Catalog: ST 11451

Country/State: Hatfield, Hertfordshire; UK

Grade (cover/record): VG+/VG+

Comments: --

Available: 1

Catalog ID: 31299

Price: $15.00


Anytime a founding band member heads out the door you're left with a sense of potential dread.  That was certainly the case with respect to lead guitarist Alan Shacklock's departure from Babe Ruth


Produced by Steve Rowland, "Stealin' Home" introduced former Wild Turkey guitarist Bernie Marsden as Shackock's replacement.  Curiously, Shacklock was credited with arranging the album.  Marsden also joined the group in contributing to the songwriting chores; the album featuring two of his compositions.  In spite of the personnel change, musically the set wasn't a major change in musical direction.  Juanita Haan's big, bluesy voice remained the band's prime focus and it shouldn't have come as a surprise that a disproportionate number of these tracks were boogie and blues-rockers that worked to highlight her vocal strengths.  That made the outlying tracks more interesting, thought not necessarily good.  Written by drummer Ed Spevock, 'Fascination' was another rocker, but added a funky, Latin-esque edge to the sound.  The single 'Elusive' was a dance ready tune with a surprisingly enjoyable soul vibe.  'Can You Feel It?' found the band taking a poorly thought-out stab at reggae. There were certainly moments on the album, but the overall result was less than overwhelming.   In fact, I'd argue their last studio set "Kid's Stuff" featuring new singer Ellie Hope is stronger.


"Stealin' Home" track listing:
(side 1)

1.) It'll Happen In Time  (Dave Hewitt - Juanita Haan) - 5:33    rating: *** stars

An intense blues-rocker, 'It'll Happen In Time' has always reminded me of something Ann and Nancy Wilson might have recorded for Heart. In fact, Juanita's rasping delivery, particularly when she reached for the higher notes, was out of the same performance textbook as Nancy Wilson's (or vice versa).   Musically it wasn't anything particularly original, but  I've always wondered how a petite woman like Haan could belt out a song like this ... 

2.) Winner Takes All (Bernie Marsden)  - 3:56   rating: ** stars

Bland boogie-rock - with the exception of an odd snippet of progressive synthesizers for Steve Gurl, the track was completely forgettable.

3.) Fascination (Ed Spevock) - 5:56   rating: **** stars

Interesting to see drummer Spevock turning in the album's standout performance.  'Fascination' found the band taking on hard rock with a funky edge, including a little bit of Latin percussion.  Again, it was hard to figure how Haan could generate such a big sound with her voice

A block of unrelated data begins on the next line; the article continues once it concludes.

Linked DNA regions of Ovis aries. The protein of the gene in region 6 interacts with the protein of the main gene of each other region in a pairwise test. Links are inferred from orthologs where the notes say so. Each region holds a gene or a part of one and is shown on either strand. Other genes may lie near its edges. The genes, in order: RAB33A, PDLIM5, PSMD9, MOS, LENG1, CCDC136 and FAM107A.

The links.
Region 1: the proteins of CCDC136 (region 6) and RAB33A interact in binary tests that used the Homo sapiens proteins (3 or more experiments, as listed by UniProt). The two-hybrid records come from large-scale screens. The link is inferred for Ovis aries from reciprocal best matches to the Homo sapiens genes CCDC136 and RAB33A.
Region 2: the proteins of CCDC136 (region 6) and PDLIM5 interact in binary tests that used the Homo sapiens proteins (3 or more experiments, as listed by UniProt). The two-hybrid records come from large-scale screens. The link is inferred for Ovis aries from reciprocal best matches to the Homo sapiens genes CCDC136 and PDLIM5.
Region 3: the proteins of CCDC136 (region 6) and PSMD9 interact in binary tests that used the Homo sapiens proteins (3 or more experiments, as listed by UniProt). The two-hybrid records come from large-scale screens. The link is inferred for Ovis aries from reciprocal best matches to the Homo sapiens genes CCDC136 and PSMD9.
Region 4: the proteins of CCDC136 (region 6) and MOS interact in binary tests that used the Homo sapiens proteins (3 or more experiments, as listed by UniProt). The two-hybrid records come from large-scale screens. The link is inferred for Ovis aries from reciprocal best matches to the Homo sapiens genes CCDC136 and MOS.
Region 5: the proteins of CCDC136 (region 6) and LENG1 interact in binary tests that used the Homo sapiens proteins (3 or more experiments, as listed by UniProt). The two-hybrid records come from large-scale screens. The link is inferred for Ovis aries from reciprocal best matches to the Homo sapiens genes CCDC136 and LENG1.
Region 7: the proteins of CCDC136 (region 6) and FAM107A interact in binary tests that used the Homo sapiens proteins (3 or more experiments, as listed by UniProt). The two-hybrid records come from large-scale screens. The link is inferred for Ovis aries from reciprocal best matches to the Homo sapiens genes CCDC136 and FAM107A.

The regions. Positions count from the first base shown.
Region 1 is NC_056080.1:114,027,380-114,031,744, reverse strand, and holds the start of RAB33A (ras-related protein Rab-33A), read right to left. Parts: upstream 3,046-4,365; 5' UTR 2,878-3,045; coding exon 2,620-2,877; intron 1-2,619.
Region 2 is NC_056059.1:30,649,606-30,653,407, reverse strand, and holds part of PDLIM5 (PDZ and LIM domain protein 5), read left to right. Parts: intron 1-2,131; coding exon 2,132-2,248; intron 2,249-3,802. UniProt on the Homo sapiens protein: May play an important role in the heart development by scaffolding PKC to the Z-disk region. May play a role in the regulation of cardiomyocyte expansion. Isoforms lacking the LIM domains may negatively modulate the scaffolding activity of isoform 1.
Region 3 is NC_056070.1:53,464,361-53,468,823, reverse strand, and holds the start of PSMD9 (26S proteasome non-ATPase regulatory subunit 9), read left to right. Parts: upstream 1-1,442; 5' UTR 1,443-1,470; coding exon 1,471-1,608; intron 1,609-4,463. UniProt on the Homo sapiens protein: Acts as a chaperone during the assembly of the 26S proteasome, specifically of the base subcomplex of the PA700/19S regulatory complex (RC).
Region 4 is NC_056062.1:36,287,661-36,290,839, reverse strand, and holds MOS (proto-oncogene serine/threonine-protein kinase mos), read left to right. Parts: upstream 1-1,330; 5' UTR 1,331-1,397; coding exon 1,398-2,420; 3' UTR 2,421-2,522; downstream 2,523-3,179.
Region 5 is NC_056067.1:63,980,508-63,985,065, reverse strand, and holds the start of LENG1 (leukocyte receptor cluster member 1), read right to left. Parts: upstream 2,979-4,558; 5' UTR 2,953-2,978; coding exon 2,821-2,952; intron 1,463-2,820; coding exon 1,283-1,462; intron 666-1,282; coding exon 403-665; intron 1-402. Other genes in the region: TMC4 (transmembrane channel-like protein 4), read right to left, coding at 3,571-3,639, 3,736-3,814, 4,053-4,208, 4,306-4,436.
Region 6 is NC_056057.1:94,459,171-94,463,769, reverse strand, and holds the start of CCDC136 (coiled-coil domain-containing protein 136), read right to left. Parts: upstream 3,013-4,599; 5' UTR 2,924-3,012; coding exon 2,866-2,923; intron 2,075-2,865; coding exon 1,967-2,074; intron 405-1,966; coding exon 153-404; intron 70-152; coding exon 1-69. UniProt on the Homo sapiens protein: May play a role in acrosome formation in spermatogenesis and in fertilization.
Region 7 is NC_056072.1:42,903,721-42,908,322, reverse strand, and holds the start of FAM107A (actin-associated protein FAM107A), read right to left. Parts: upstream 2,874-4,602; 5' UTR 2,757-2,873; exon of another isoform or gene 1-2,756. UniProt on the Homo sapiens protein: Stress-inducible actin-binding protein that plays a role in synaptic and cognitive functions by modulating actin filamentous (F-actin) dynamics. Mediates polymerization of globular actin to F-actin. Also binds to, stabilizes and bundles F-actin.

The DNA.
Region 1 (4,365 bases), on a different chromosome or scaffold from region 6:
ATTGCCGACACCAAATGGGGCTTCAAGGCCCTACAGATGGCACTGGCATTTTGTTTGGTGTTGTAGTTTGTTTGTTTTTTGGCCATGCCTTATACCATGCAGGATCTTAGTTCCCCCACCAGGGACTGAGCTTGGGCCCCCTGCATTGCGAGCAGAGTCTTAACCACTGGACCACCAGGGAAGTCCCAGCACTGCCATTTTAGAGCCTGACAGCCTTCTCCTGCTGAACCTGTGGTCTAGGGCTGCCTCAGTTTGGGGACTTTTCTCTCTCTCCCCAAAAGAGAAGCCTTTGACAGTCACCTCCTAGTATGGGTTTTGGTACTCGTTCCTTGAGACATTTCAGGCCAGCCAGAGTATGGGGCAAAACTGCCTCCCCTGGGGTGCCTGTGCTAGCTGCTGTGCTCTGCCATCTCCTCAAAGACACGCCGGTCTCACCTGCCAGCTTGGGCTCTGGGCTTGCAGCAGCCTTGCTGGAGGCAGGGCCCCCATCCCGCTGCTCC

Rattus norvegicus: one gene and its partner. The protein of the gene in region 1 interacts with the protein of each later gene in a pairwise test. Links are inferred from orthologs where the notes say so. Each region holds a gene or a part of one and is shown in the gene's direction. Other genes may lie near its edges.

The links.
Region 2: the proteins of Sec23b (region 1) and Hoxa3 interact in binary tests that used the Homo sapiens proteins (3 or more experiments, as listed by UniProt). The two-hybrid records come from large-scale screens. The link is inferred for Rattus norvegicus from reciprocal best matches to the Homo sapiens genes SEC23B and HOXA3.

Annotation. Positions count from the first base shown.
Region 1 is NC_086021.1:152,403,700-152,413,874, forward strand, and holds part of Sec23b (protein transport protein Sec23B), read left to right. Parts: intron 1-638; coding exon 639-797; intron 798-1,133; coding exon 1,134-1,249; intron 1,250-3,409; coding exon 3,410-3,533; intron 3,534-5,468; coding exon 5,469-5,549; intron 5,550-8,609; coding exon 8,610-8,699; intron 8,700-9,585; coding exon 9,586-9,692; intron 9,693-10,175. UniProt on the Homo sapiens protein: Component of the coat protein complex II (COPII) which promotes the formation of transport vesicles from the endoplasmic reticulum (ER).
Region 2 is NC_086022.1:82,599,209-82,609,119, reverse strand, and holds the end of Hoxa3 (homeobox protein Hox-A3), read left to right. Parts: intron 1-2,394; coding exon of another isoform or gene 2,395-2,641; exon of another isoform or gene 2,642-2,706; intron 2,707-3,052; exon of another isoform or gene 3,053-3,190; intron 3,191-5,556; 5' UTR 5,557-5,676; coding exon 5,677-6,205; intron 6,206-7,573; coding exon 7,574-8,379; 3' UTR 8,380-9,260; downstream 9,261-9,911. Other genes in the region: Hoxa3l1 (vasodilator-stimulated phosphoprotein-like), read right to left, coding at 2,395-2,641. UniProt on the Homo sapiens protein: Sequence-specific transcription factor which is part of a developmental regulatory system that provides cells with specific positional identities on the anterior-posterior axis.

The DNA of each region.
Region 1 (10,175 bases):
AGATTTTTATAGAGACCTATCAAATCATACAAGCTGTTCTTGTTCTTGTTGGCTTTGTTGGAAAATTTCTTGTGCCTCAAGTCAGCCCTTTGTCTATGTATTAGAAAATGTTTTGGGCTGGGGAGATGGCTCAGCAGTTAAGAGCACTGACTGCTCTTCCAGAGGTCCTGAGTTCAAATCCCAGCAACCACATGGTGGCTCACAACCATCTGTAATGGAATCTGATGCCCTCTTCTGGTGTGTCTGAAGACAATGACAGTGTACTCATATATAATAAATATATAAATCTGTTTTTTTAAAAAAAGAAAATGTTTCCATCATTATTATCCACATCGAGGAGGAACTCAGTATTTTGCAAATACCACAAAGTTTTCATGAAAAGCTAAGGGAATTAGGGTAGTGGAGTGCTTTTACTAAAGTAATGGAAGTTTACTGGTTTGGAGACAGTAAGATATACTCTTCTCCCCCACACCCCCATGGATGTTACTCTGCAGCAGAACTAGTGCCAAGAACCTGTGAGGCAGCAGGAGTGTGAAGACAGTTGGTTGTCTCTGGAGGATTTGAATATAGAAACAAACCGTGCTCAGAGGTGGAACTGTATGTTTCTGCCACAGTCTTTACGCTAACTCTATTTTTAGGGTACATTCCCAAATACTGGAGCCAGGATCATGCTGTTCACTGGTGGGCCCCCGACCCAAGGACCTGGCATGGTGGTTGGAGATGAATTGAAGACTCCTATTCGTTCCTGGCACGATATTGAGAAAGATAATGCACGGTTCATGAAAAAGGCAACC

4.) 2000 Sunsets (Juanita Haan) - 3:45   rating: ** stars

Pretty, if not particularly memorable big ballad ...  Haan wrote it but seemed uncomfortable with the arrangement and the orchestration didn't really help the song.


(side 2)

1.) Elusive (Steve Gurl - Ed Spevock) - 5:40   rating: *** stars

The album's most commercial performance, 'Elusive' was clearly written for a dance floor which probably explains why it was released as a single.  And the single has a convoluted history.  Like the album the US 45 featured Haan on lead vocals.  In contrast, given she had left the band and signed with a different label, the UK 45 was rerecorded with singer Ellie Hope on vocals.

- 1975's 'Elusive' b/w 'Say No More' (Capitol catalog number 4219)

2.) Can You Feel It? (A. Seals - J. Bettis - Dan Seals) - 4:13   rating: ** stars

There's nothing wrong with a good reggae tune.  There's nothing right with a bad reggae song.

3.) Say No More (Bernie Marsden)  - 2:41   rating: *** stars

Another conventional rocker, 'Say No More' was mildly interesting given Haan shared lead vocals with one of the men - Marsden?  Marsden's slide guitar provided the real highlights.

4.) Caught At the Plate (instrumental)  (Juanita Haan)  - 2:54   rating: * star

The instrumental 'Caught In the Act' featured keyboardist Steve Gurl turning in some lounge act moves.  Wasted two minutes of vinyl.

5.) Tomorrow (Joining of the Day)  (Juanita Haan) - 5:02   rating: *** stars

Back to blues-rock ... and just when you thought it was going to be a patented Joplin styled performance, about a minute and a half in the tune morphed into a strings and guitar powered epic that has always reminded me of something off of a Jim Steinman and Meatloaf collection.  Not saying that's a  good thing.



Genre: rock

Rating: 3 stars ***

Title:  KId's Stuff

Company: Harvest

Catalog: ST 11515

Country/State: Hatfield, Hertfordshire; UK

Grade (cover/record): VG+/VG+

Comments: --

Available: 1

Catalog ID: 31300

Price: $15.00


For most fans all you needed to know about Babe Ruth's fifth album was goodbye Janita "Jenny" Haan  and hello Ellie Hope.